If you ask any educator to define their teaching style, you’re bound to receive a plethora of responses. It’s likely they will categorize their style as “traditional” or “contemporary”, and then proceed define it by the practices employed to engage students. There will be mention of in-person lectures, virtual classrooms, interactive modules or labs, and much, much more. The one commonality among all the elaborate explanations is that they will conclude the the exact same claim- that this particular method is the BEST. But for whom is it the best: the educator or the student? Would all students in a class agree with the educator’s teaching method?
The answer is no, they likely would not.
Just as there are a multitude of teaching methods, many learning styles have also been recognized. I did a little research, and found there are at least seven learning styles (visual, aural, verbal, physical, logical, social, solitary) that comprise an individual’s learning profile. An individual’s preferred styles guide the way they learn, internally represent experiences, and how information is recalled. It seems logical to assume that no single teaching style can successfully or effectively engage every student to learn. So if there isn’t a “blanket” method, how is one educator expected to effectively engage a whole classroom!?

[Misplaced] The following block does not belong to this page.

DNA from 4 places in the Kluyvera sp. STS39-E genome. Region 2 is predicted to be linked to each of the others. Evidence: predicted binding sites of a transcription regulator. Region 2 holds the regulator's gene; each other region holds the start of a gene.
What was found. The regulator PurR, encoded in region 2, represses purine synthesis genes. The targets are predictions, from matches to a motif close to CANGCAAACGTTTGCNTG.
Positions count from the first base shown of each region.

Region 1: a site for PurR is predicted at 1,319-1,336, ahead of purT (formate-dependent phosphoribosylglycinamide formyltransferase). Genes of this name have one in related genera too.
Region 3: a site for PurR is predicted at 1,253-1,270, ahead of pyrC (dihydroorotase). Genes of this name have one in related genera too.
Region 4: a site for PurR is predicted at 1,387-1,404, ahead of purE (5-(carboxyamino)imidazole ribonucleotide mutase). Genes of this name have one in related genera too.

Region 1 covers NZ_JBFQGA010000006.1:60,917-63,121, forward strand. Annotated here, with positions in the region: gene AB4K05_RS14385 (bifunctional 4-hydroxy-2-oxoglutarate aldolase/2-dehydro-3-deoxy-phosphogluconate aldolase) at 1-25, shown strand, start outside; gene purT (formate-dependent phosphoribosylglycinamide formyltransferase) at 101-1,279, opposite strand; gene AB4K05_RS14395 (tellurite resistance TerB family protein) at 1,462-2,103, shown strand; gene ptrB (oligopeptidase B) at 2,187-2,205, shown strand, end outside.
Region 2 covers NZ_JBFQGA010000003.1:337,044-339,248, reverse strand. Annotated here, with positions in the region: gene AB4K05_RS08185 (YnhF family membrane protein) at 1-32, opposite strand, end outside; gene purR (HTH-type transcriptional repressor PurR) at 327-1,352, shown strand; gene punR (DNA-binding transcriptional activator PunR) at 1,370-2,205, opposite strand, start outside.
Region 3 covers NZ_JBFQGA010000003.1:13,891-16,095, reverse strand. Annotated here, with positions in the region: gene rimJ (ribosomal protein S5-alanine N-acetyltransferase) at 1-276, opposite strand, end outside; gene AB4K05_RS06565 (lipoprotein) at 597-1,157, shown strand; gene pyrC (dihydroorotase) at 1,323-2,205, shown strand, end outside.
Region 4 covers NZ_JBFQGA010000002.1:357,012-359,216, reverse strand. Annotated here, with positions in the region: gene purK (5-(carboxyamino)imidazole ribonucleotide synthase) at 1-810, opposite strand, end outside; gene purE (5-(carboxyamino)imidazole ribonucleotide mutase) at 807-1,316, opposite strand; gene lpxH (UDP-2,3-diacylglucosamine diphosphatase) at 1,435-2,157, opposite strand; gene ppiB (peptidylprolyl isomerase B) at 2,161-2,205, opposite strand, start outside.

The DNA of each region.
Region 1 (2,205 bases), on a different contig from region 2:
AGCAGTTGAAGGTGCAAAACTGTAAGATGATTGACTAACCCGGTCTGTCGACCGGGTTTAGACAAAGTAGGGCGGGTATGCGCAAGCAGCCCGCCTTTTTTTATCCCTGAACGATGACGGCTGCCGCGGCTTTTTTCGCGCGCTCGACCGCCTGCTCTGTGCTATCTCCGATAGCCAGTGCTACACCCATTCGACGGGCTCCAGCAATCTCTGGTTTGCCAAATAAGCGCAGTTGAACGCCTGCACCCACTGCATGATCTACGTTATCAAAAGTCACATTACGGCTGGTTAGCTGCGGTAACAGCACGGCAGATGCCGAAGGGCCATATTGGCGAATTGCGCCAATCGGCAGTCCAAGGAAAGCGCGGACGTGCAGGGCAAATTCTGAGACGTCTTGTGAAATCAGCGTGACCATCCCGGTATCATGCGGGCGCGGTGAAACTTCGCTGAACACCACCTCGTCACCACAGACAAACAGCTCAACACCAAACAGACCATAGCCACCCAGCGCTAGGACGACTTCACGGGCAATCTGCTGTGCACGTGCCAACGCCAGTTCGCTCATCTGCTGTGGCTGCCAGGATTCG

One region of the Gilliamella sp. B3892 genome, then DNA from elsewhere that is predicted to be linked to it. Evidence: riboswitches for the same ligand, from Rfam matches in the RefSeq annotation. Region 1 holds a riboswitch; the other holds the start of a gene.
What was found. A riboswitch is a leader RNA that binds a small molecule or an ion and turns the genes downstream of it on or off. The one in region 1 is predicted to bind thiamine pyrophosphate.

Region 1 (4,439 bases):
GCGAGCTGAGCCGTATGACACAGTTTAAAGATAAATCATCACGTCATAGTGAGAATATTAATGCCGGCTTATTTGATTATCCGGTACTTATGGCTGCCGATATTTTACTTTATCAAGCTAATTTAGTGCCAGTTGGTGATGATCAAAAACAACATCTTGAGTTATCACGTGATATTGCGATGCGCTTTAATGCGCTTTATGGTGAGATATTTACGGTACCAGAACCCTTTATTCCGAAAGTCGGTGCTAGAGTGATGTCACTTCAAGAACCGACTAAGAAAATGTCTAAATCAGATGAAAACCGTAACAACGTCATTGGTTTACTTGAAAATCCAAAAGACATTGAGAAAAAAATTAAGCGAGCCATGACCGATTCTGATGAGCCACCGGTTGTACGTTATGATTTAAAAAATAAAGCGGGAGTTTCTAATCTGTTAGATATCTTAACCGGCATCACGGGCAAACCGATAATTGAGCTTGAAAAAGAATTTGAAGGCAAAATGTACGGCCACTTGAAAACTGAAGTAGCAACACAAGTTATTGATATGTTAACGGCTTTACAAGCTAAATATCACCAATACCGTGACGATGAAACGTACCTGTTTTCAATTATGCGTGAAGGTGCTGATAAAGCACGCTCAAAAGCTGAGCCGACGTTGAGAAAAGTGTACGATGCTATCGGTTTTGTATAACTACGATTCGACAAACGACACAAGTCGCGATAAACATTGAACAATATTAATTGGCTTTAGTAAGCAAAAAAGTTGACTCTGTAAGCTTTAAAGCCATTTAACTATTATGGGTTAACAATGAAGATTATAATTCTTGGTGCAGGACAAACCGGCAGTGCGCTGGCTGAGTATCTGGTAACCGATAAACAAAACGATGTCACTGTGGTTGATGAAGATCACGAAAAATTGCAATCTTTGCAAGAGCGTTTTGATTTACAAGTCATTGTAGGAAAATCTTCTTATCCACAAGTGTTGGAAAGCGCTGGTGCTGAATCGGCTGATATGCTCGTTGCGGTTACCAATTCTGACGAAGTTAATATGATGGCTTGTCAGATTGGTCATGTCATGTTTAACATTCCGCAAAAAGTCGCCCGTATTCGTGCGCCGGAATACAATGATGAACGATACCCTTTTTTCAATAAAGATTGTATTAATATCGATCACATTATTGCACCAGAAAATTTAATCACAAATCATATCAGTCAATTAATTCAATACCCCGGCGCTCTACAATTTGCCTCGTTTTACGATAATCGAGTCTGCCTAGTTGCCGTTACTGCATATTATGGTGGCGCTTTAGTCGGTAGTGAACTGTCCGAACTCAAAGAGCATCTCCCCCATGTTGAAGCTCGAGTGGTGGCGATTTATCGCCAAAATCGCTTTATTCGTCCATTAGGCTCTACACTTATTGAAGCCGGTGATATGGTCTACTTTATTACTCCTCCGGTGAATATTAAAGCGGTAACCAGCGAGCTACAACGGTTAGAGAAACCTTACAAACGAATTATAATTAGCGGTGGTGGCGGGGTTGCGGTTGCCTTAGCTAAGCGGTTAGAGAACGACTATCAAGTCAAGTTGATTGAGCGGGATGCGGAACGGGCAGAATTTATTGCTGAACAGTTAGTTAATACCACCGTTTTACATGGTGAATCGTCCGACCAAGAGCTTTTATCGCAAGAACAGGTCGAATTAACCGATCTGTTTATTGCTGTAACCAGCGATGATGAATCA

Personally, I think educators will be able to engage more students with a hybrid style I like to call “Choose Your Own [Learning] Adventure”. The inspiration for this style comes from a game-book series I read during my youth titled Choose Your Own Adventure. Each adventure-based story was written in second-person, allowing the reader to assume control of decisions that impact the plot’s outcome. I believe that learning should be presented in a similar manner. Instead of the educator dictating a singular learning path, they should provide a variety of options and allow the student to dictate their own learning adventure. Educators can do this by providing materials/experiences geared towards engaging each of the seven learning styles. By doing so, students can select control their learning experience and dictate the own unique learning path.
Now, do I believe the “Choose Your Own [Learning] Adventure” method will result in the success of every student? Absolutely not. Similar to the Choose Your Own Adventure books, not all learning paths lead to a “happy ending”. There is always risk involved when one assumes responsibility for their own outcomes. The path to learning is riddled with unforeseen pitfalls and booby traps that can fell many an adventurer. Still, I think such a method is an intriguing alternative that may provide [student] adventurers with the opportunity to actively engage in the learning experience. However, there will always exist a select group of adventurers who prefer to have a “guide” outline their path for them.
7 thoughts on “Choose Your Own [Learning] Adventure”